Why Life Isn’t As Annoying As You Think It Is
For the first time since my 7-year-old daughter was born, we went on a weekend trip with just our two boys. Our three children are for the most part excellent kids who love each other, but they are siblings who spend a lot of time together so naturally they bicker quite a bit. Who gets to sit up front, who gets the push the elevator button, who was talking first…every parent of more than one child knows the drill. My boys tend to think it’s mostly my daughter’s fault since she’s the baby, she’s the one who cries the most and complains the loudest, and it’s easy to shift the blame to her. We theorized that this weekend should be relatively quiet: after all, if the loudest complainer isn’t with us, everything should be pretty peaceful, right?
Just a few hours in, they began arguing with each other over headphones. And then who was talking first. And then jokingly, who got to push the elevator button. The whole weekend was slightly quieter with one less voice, but the arguments certainly weren’t lessened by any means. After another day with quite a few arguments in a row, we pointed out that they tended to think their sister was the cause of all their discomfort, but with their sister absent, they still seemed just as uncomfortable. My youngest son very insightfully said that he thought when she was there, all of their irritation was directed at her, but without her there it had nowhere else to go but towards each other.
He was close, but there was one more option to consider. We tend to look at the world around us, and if we find things that are irritating or annoying, we blame them for our world not being our idea of perfect. We move from room to room and day to day like this, seeking out that which is imperfect and then blaming it for as long as we can. We like to think that it’s always the other person, the job, the teacher, the bills, but the truth is that annoyance is always coming from the same place: our thoughts about what is going on around us. The one thing that is always present any time we have any feelings about something is our thinking about it. Situations come and go, but that little voice in your head is judging whether it is “good” or “bad” and telling you that you should have been the one to press that elevator button, this time, is always talking. The option my son missed was himself, which is an option we rarely ever think of, especially when we are feeling annoyed, angry, irritated, or wounded.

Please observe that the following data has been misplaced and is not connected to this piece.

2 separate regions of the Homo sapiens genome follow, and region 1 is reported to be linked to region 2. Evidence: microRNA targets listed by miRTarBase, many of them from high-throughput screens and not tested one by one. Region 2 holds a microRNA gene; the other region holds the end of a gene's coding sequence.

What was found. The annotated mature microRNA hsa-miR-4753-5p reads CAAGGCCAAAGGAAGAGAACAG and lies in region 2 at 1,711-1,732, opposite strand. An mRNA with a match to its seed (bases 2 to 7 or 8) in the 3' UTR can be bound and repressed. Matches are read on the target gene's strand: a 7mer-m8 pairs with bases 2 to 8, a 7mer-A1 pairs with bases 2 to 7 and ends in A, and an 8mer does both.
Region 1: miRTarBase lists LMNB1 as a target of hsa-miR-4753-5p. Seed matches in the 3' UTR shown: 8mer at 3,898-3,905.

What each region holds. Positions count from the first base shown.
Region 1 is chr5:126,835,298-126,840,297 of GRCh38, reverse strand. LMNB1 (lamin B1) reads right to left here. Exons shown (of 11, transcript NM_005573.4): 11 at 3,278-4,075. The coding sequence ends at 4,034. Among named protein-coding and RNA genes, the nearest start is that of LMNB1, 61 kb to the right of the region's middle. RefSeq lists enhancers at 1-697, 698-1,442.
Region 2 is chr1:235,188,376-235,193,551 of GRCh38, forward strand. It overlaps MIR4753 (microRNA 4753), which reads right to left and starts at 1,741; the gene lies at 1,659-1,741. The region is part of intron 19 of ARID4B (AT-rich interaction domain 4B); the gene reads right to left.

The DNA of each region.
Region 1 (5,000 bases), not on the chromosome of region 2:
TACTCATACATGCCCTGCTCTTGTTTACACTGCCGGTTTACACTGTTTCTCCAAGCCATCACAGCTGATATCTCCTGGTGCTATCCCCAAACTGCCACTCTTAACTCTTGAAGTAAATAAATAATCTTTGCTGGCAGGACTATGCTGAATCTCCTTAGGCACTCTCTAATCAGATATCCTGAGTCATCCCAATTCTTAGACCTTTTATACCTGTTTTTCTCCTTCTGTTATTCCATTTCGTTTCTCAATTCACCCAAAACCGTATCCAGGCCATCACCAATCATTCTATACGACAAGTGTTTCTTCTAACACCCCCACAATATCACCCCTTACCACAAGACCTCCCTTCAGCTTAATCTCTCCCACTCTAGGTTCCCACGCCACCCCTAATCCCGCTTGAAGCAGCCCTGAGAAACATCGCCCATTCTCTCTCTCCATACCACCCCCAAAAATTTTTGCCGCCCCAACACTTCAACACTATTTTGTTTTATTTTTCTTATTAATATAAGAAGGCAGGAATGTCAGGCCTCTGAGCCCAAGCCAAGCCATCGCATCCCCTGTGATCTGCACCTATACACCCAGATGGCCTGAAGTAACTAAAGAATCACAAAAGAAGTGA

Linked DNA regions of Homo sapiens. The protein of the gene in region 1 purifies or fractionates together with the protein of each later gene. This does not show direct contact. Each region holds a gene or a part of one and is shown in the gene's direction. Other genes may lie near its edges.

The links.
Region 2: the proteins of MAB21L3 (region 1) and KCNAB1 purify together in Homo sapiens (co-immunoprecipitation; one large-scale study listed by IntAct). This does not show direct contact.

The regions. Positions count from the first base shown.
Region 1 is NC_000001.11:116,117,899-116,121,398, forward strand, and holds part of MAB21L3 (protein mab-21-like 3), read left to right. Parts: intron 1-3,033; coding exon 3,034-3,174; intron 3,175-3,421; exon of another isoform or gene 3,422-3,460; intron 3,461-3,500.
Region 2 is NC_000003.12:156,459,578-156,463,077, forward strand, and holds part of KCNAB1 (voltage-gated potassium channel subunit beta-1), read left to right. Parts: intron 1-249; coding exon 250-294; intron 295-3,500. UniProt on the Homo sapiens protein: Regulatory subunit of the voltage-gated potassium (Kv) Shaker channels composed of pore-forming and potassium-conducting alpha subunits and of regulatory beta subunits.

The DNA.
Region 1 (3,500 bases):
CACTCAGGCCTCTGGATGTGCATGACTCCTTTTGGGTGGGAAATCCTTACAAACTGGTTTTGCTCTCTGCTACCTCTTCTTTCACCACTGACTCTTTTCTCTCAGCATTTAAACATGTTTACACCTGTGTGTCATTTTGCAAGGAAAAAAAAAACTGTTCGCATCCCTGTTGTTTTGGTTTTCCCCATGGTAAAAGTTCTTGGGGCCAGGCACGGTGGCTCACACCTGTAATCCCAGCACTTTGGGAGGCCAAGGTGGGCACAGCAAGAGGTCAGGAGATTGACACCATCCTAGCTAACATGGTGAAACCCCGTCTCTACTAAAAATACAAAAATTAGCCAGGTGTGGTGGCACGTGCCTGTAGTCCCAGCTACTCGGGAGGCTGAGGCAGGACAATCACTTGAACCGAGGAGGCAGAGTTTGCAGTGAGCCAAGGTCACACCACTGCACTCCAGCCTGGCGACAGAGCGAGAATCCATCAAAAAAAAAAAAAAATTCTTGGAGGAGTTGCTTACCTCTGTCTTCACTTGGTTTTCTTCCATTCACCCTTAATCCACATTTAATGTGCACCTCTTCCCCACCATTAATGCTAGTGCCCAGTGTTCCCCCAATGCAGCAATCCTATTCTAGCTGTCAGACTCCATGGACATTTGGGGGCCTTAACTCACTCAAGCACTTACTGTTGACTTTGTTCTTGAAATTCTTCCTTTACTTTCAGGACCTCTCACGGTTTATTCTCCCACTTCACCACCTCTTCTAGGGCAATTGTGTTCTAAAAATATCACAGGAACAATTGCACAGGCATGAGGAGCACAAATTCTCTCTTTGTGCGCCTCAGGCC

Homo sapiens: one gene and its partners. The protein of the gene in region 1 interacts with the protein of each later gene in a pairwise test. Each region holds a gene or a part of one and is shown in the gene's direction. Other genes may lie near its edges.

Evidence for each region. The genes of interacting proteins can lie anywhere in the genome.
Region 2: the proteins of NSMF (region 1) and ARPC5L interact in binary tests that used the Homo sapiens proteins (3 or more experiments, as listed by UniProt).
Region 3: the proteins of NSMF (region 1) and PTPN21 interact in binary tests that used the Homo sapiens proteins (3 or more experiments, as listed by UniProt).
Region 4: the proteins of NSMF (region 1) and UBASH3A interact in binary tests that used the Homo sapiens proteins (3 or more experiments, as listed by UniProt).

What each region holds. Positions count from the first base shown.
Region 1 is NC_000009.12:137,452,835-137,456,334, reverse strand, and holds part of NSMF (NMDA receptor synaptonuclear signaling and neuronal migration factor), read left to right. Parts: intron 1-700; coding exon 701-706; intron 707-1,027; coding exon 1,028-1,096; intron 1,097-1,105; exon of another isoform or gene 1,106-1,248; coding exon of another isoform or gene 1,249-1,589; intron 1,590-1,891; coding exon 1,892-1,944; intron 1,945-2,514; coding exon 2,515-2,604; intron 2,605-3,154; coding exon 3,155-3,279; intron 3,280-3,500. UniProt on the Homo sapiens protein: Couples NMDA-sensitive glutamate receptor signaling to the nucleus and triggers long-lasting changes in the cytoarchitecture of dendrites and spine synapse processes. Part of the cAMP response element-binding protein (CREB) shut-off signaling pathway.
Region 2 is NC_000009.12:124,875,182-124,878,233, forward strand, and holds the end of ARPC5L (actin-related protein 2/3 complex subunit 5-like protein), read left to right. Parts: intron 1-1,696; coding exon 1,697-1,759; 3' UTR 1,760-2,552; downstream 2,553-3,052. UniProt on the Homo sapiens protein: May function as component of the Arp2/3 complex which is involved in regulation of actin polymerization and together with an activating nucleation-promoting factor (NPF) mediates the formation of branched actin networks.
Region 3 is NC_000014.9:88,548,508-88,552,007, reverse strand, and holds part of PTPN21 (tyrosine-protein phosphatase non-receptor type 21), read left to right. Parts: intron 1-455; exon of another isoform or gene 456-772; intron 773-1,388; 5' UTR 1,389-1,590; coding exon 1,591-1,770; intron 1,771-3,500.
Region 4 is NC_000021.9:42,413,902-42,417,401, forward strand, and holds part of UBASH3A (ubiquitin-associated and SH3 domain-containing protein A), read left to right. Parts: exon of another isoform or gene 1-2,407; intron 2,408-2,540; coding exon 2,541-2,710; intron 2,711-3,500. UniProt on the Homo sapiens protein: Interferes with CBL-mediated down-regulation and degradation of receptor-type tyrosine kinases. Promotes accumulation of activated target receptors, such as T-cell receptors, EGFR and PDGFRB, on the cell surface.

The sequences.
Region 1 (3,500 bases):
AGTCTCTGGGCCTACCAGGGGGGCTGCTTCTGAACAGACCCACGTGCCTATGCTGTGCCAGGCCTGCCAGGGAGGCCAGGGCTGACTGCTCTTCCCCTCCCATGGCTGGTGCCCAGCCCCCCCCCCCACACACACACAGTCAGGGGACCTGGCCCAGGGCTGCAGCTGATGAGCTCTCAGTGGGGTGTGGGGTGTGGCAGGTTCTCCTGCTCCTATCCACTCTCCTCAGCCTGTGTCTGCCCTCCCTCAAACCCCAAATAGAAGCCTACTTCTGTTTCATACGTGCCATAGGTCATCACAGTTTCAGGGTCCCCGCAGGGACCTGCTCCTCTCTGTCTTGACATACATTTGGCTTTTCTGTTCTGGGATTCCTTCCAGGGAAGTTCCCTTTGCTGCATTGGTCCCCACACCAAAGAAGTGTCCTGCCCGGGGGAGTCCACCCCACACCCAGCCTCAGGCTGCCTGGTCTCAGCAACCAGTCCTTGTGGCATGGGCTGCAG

- Why would you look towards yourself? After all, you’re the one who being slighted, passed over for promotion, or ignored by your significant other, so you have every right to look outward.
- I’m not telling you that your pain isn’t real, or that you don’t deserve to have hurt feelings, but looking to see where those feelings are coming from can do more for your psyche than nursing old wounds and crying into a carton of Ben and Jerry’s ever could.
- If you realize that everything you feel comes from your personal thoughts about whatever you’re experiencing, there’s great power in that. You’re not a robot with emotional buttons that everyone else pushes all day long; you’re a beautiful human being that has been empowered not to have to take everything personally or lose a night of sleep crying.
- You can acknowledge the slights as they are thrown at you, recognize the slam that is hurled at you, but you don’t have to be a slave to it. It’s like having an emotional superpower!
- It doesn’t change the fact that things are still going to happen. It doesn’t make you a brick wall that nothing penetrates, or a doormat that is regularly walked on, but it allows you to see that regardless of what others say or do to you in each moment, it’s your choice to allow it to wreck you emotionally.
- Looking inward allows you to see that even devastating emotional happenings can just…happen without you having to get tangled up in them.
Next time you’re feeling out of sorts, and it seems like it’s “out there,” take a moment and ask yourself if you would always be annoyed by what is happening. Contemplate whether everyone would be frustrated, or if there are times when you could let it roll off your back and move on without a backward glance. See if it’s the thing out there, or if it’s what you are thinking about it, your mood, how your day is going, or whatever else may be happening in your life. Just notice the thoughts about it, and who is making you have those thoughts. If you try it even once, you may see the person pushing your emotional buttons is you!
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